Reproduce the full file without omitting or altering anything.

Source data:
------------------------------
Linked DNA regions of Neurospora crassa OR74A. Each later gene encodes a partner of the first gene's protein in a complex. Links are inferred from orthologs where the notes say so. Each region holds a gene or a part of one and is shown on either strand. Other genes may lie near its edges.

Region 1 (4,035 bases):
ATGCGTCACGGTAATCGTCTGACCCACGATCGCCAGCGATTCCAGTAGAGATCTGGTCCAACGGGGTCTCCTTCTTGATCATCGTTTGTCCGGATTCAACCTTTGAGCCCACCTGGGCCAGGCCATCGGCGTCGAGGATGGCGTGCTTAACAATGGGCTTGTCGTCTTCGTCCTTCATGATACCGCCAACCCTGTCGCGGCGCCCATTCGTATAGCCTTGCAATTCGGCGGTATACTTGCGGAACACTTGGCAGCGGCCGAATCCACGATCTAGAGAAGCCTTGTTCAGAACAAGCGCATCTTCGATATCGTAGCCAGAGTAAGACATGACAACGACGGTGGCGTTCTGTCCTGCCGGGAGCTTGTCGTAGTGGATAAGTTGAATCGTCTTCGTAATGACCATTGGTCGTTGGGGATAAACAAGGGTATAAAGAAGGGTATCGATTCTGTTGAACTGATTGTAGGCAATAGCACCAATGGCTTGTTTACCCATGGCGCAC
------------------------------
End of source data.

Linked DNA regions of Neurospora crassa OR74A. Each later gene encodes a partner of the first gene's protein in a complex. Links are inferred from orthologs where the notes say so. Each region holds a gene or a part of one and is shown on either strand. Other genes may lie near its edges.

Region 1 (4,035 bases):
ATGCGTCACGGTAATCGTCTGACCCACGATCGCCAGCGATTCCAGTAGAGATCTGGTCCAACGGGGTCTCCTTCTTGATCATCGTTTGTCCGGATTCAACCTTTGAGCCCACCTGGGCCAGGCCATCGGCGTCGAGGATGGCGTGCTTAACAATGGGCTTGTCGTCTTCGTCCTTCATGATACCGCCAACCCTGTCGCGGCGCCCATTCGTATAGCCTTGCAATTCGGCGGTATACTTGCGGAACACTTGGCAGCGGCCGAATCCACGATCTAGAGAAGCCTTGTTCAGAACAAGCGCATCTTCGATATCGTAGCCAGAGTAAGACATGACAACGACGGTGGCGTTCTGTCCTGCCGGGAGCTTGTCGTAGTGGATAAGTTGAATCGTCTTCGTAATGACCATTGGTCGTTGGGGATAAACAAGGGTATAAAGAAGGGTATCGATTCTGTTGAACTGATTGTAGGCAATAGCACCAATGGCTTGTTTACCCATGGCGCAC